New York

Antoni Tàpies

Marta Cervera Gallery

This focused and cogent selection of Antoni Tàpies’ small sculptures from 1969 to 1973 obviates the artist’s idealizing tendencies, notably the alchemical conceits which plague much arte povera. Fashioned from cast-off scraps such as wood, cloth, and paper, these modest works confront the viewer with an unblinking materiality which points up the artifice inherent in all artworks. In so doing, they are remarkably concise, yet eloquent. Each sculpture consists of a gesture so simple that, in most cases, its title alone can go a long way toward describing the piece itself. Cornet de Papier (Paper cone, 1970), for instance, is a cornucopia of sorts, a rough cone of heavy paper stuffed with rags. In Mouchoir Noué et Papiers (Knotted handkerchief and papers, 1970), a large kerchief knotted at each corner contains some balled-up newspaper pages. Caixa de Serpentines (Box of streamers, 1969) consists of a small, beaten-up wooden box stuffed with a jumble of now-faded paper streamers. Couverture Grise (Gray blanket, 1971) is just a gray blanket folded into a lumpy square and bound across the middle with a chain of rags. Its shape has been made permanent with a coating of glue. In Bambou et Toile Suspendue (Bamboo and canvas suspended, 1973), a strip of canvas spattered with oil paint hangs from a short bamboo pole.

Any and all of these materials are universal only in a historically rarified sense, for in this industrial epoch even the dispossessed can lay claim to a handkerchief, a newspaper, a discarded blanket, or a crumpled sheet of paper. Just as the ragpicker appeared only after industrial processes gave refuse a certain value, so today America’s homeless now scramble for empty bottles and cans which, pathetically, might provide an income superior to minimum-wage employment. Yet just as handcuffs once became bracelets in Jean Genet’s world, so Tàpies has redeemed rubbish in the form of beautiful sculpture. For Tàpies and Genet, imbuing the very signs of impoverishment with utopian aspirations makes for powerful allegory (and led to periods of imprisonment for both men).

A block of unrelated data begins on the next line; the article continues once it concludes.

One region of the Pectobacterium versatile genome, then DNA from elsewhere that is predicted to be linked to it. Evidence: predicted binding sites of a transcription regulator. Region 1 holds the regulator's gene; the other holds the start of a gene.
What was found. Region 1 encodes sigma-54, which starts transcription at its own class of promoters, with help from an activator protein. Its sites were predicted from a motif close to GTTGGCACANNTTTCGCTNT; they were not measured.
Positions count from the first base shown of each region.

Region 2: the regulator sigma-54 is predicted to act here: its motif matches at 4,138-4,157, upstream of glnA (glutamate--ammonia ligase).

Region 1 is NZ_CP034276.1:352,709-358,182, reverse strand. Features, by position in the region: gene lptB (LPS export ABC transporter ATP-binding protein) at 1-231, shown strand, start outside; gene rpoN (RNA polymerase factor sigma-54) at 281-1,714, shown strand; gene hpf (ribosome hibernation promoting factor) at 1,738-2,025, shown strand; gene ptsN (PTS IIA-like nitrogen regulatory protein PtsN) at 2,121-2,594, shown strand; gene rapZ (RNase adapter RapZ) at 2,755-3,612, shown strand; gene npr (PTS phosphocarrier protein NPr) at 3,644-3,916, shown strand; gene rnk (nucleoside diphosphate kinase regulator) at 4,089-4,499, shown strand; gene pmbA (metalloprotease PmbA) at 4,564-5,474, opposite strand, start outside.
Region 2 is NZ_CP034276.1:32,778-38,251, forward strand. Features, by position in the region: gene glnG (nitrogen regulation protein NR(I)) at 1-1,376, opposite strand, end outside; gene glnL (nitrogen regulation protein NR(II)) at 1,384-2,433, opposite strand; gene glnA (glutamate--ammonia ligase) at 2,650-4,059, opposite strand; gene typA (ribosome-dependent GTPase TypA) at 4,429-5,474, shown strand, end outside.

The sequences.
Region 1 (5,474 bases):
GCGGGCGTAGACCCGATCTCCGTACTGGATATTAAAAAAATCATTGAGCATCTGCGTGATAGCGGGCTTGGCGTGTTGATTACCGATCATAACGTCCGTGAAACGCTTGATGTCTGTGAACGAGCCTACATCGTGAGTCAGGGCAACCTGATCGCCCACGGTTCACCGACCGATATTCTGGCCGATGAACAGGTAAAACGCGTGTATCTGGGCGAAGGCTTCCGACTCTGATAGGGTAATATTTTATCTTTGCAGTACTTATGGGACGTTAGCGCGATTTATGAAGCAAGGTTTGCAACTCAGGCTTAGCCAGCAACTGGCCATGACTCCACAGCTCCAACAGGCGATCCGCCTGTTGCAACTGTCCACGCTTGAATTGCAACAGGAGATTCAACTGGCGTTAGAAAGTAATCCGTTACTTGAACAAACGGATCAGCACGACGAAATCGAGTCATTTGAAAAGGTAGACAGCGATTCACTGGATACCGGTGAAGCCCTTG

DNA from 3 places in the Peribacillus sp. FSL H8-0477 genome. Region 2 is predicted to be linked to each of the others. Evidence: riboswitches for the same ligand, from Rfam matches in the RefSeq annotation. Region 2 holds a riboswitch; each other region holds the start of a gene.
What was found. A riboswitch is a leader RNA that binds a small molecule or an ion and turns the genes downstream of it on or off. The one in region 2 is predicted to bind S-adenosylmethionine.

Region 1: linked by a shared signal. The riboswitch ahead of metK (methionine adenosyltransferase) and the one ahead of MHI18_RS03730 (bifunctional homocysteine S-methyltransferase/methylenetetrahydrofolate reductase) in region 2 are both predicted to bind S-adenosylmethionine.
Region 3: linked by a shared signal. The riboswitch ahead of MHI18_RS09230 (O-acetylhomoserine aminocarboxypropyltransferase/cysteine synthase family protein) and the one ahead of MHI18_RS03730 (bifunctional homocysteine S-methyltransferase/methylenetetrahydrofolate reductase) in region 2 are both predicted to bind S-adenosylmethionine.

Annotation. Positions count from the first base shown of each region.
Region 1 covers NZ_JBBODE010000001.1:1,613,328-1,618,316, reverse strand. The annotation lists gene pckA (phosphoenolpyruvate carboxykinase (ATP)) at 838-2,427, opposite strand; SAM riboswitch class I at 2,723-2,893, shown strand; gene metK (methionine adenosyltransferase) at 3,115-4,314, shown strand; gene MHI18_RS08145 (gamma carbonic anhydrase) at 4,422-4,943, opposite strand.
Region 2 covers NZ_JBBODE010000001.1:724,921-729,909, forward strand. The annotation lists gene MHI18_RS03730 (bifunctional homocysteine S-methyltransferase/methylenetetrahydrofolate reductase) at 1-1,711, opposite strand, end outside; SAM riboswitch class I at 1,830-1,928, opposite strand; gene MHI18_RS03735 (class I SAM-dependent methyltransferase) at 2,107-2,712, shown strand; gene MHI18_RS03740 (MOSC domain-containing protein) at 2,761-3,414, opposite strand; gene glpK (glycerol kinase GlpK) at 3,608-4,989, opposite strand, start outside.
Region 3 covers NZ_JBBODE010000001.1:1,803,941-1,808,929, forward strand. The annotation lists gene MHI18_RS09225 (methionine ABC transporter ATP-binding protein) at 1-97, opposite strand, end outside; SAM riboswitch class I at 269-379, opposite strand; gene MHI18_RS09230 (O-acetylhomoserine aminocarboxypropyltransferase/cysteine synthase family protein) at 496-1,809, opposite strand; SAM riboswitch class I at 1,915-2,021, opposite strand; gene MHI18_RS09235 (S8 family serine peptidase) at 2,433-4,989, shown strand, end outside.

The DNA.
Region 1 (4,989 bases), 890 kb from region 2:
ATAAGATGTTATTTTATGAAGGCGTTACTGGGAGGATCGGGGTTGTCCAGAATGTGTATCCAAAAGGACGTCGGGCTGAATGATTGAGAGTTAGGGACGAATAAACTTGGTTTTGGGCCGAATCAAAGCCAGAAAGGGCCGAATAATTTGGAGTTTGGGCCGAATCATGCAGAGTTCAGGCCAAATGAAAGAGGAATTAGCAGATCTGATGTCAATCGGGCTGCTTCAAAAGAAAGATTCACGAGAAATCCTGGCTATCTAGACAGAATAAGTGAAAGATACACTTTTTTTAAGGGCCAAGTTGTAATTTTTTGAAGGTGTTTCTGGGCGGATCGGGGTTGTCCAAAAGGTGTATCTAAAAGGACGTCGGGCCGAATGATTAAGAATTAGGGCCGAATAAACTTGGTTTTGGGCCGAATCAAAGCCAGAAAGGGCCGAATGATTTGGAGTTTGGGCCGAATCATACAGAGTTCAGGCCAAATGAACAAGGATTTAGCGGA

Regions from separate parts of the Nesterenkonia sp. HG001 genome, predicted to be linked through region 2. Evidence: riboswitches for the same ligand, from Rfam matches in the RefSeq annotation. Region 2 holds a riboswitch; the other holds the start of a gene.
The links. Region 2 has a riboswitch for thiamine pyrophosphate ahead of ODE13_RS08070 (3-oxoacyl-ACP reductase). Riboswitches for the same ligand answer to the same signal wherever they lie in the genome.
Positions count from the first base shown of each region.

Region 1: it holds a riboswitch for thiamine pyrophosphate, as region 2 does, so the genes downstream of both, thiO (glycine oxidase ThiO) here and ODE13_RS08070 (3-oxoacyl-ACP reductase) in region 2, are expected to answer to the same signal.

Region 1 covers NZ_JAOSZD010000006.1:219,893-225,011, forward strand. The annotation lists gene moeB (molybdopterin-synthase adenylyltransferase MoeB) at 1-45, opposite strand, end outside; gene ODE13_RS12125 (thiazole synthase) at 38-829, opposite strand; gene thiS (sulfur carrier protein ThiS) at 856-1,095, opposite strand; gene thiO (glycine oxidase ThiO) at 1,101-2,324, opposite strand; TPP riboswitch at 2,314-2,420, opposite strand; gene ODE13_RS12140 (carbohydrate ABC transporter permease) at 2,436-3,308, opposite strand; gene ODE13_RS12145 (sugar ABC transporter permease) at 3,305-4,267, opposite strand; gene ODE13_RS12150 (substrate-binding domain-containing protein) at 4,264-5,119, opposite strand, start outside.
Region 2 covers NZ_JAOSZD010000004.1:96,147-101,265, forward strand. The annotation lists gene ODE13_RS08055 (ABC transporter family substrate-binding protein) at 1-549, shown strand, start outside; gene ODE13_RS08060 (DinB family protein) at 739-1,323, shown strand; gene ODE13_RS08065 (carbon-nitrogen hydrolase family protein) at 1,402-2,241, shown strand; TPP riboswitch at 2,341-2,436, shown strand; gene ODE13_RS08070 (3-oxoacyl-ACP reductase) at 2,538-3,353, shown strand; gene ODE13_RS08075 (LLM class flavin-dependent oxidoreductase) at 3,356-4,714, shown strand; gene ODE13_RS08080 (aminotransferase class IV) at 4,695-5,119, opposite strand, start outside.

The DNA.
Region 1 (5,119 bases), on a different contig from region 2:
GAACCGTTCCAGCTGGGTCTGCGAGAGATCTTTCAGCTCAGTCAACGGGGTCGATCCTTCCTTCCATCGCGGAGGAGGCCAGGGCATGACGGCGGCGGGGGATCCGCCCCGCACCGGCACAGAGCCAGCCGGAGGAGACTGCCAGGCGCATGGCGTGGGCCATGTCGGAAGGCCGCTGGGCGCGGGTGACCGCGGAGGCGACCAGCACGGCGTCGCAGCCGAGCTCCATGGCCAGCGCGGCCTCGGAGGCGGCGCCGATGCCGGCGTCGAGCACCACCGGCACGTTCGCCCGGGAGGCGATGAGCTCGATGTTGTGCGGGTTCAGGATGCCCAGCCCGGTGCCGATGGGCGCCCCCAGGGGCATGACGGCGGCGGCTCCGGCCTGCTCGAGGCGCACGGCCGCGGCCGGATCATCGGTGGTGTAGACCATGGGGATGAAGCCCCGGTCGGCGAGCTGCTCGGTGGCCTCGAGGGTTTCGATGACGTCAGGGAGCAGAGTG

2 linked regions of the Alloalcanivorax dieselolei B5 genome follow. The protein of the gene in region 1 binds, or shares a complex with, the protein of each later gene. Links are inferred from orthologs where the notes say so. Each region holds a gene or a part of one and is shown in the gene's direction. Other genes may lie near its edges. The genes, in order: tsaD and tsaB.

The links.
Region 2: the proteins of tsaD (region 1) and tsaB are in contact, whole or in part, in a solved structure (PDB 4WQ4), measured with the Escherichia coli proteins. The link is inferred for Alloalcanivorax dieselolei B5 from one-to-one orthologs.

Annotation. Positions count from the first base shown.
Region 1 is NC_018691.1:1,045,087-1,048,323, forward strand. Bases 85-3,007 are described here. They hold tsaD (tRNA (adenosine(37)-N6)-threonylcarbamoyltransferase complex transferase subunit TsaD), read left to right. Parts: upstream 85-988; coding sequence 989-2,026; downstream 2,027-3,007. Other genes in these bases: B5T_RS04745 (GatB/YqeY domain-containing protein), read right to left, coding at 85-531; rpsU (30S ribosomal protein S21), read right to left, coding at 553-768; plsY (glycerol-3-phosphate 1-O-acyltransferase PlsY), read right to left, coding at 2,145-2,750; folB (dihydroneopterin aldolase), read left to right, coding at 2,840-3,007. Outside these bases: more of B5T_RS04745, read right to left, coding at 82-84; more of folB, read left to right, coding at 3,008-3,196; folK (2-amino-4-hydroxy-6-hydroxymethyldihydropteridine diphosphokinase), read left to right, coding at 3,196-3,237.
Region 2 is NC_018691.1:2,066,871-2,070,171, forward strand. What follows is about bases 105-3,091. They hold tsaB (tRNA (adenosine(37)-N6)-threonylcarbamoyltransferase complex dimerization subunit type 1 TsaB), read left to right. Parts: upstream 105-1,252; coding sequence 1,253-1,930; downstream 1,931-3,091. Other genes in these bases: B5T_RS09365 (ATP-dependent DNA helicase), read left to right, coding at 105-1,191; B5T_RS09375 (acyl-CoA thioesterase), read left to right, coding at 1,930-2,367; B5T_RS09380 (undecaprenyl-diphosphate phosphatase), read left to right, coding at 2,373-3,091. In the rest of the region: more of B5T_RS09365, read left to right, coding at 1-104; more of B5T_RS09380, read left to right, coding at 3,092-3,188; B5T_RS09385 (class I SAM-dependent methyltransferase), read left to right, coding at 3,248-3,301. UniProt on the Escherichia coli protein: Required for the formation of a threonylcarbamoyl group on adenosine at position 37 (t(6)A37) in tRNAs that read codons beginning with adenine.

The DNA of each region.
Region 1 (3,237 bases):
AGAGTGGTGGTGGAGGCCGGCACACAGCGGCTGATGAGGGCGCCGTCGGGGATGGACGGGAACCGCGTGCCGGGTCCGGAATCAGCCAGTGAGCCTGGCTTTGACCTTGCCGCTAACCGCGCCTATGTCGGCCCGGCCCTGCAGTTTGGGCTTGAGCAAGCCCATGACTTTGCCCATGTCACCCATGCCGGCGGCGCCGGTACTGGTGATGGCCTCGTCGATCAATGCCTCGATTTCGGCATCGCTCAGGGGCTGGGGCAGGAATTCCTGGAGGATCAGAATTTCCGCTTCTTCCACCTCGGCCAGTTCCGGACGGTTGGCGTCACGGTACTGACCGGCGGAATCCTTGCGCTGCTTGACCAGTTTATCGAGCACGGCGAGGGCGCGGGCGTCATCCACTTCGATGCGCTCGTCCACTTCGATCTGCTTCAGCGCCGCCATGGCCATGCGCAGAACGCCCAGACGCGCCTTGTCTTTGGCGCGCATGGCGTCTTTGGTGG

Baudelaire once expressed a preference for the spare rendering of theatrical backdrops to the technical virtuosity of traditional landscape painting because he found a degree of apparent artifice charming. Tàpies manipulates his materials only slightly and, in shifting his work’s emphasis to its presentational mode, he approximates the acknowledged forthrightness Baudelaire discovered in stage scenery. Thus, the artist’s direct offering of base materials manages to invest the commonplace with an imaginative potential whose visionary portents preserve a spark of hope even under duress. Perhaps it is this quality (ironically, one of political contingency) which led Tàpies to invoke the goal of transcendence in describing his work.

John Miller